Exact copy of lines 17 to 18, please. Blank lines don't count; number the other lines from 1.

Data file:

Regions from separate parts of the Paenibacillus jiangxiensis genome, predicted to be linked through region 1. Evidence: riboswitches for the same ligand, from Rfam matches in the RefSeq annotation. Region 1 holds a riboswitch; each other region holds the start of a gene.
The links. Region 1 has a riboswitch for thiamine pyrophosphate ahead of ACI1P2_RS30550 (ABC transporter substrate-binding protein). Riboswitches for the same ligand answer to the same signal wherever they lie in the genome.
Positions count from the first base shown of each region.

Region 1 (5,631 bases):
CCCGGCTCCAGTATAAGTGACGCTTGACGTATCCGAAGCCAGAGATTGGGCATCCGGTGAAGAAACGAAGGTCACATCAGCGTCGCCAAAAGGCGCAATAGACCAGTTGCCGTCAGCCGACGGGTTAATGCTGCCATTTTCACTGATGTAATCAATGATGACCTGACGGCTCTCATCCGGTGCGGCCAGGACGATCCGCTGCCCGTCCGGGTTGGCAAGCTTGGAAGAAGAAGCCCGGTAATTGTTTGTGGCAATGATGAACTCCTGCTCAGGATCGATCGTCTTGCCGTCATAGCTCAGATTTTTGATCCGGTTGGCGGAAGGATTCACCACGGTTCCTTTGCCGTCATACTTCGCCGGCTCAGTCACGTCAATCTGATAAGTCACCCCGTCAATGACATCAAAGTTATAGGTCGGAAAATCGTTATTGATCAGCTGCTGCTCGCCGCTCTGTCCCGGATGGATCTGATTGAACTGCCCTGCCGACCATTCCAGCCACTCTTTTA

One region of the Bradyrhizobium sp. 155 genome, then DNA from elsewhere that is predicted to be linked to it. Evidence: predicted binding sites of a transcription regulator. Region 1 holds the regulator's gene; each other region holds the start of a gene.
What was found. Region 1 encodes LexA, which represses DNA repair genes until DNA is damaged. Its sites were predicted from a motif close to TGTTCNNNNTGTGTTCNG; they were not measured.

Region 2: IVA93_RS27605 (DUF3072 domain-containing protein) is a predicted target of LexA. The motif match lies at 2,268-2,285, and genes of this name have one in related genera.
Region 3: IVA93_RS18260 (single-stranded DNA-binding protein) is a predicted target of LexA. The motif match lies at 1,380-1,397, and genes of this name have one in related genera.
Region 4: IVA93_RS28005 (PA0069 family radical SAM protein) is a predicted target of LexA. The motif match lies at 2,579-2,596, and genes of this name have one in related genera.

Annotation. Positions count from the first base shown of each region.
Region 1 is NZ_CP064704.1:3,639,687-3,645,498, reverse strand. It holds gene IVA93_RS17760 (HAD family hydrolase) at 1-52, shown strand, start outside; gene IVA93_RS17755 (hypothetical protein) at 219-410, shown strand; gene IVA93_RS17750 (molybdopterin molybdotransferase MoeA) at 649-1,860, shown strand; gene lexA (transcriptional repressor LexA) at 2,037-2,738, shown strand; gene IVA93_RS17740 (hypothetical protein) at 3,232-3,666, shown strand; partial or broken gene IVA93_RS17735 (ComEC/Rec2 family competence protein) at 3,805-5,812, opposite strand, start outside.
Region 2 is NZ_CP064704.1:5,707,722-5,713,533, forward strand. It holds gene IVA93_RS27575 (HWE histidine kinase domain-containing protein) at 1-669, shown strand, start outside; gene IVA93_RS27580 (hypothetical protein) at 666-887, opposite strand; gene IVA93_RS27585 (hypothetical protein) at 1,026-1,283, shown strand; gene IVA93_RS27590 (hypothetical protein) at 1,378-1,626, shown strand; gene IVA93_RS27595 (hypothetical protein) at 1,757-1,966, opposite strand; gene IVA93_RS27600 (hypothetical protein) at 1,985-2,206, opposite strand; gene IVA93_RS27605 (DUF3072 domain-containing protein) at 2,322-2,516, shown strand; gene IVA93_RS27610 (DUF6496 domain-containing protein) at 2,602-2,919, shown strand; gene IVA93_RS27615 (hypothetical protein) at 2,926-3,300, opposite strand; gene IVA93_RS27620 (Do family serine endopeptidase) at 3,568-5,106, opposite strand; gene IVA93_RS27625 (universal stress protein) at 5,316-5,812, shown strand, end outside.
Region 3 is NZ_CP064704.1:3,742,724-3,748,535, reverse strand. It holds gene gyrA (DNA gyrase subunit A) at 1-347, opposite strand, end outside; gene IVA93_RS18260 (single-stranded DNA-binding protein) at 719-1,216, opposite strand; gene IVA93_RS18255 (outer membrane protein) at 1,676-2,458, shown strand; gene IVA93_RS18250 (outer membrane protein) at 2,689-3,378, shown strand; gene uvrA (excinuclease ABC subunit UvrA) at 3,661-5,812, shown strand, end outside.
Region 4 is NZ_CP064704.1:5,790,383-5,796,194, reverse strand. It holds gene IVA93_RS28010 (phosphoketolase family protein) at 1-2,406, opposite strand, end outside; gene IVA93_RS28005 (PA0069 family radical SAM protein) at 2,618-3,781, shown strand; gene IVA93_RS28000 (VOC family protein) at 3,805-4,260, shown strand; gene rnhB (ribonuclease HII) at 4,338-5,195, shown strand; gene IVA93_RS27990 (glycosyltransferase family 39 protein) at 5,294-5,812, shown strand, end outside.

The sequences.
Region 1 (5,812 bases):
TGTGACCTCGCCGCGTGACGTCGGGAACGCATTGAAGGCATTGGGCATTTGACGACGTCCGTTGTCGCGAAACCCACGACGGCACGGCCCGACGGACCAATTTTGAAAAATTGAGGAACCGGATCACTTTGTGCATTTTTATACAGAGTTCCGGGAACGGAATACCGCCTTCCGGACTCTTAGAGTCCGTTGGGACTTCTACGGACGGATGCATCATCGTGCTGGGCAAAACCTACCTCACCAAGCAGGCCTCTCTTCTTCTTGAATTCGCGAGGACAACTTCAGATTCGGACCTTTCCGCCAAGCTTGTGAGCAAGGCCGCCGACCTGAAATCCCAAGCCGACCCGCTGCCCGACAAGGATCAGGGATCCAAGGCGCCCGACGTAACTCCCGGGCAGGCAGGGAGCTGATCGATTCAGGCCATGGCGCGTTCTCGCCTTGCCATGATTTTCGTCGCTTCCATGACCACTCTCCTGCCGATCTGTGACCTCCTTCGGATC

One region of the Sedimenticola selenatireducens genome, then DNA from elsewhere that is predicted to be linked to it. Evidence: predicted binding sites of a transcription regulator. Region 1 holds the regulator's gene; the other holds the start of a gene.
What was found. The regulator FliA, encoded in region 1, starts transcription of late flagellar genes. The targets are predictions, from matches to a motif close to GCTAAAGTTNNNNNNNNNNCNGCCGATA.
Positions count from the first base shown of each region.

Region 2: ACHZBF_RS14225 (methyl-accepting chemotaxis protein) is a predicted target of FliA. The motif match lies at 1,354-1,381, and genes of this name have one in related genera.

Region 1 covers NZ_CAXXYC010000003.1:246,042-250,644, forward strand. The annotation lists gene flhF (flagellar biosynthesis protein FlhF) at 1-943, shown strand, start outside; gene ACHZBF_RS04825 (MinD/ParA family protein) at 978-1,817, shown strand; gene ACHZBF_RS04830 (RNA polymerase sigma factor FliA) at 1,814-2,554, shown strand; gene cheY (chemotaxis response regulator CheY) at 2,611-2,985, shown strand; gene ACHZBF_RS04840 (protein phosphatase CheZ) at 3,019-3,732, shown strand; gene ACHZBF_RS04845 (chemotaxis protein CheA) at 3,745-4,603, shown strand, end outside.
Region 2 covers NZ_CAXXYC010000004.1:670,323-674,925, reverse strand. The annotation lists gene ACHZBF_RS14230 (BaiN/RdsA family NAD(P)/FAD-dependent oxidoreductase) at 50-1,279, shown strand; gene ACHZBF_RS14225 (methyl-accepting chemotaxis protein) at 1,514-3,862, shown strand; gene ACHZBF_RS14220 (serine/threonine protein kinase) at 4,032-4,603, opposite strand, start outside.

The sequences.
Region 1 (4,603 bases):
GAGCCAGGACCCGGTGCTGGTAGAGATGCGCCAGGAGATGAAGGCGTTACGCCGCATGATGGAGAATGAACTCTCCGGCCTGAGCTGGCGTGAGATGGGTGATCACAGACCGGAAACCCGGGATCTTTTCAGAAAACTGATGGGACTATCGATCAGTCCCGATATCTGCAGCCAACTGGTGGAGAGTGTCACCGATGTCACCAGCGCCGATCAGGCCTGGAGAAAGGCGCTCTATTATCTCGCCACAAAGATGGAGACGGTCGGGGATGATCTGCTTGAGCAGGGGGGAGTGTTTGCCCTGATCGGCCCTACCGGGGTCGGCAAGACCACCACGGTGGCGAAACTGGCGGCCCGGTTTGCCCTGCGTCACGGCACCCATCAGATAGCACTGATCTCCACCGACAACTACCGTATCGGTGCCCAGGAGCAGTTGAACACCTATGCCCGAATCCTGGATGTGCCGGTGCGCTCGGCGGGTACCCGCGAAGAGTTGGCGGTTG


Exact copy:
Region 1 (5,812 bases):
TGTGACCTCGCCGCGTGACGTCGGGAACGCATTGAAGGCATTGGGCATTTGACGACGTCCGTTGTCGCGAAACCCACGACGGCACGGCCCGACGGACCAATTTTGAAAAATTGAGGAACCGGATCACTTTGTGCATTTTTATACAGAGTTCCGGGAACGGAATACCGCCTTCCGGACTCTTAGAGTCCGTTGGGACTTCTACGGACGGATGCATCATCGTGCTGGGCAAAACCTACCTCACCAAGCAGGCCTCTCTTCTTCTTGAATTCGCGAGGACAACTTCAGATTCGGACCTTTCCGCCAAGCTTGTGAGCAAGGCCGCCGACCTGAAATCCCAAGCCGACCCGCTGCCCGACAAGGATCAGGGATCCAAGGCGCCCGACGTAACTCCCGGGCAGGCAGGGAGCTGATCGATTCAGGCCATGGCGCGTTCTCGCCTTGCCATGATTTTCGTCGCTTCCATGACCACTCTCCTGCCGATCTGTGACCTCCTTCGGATC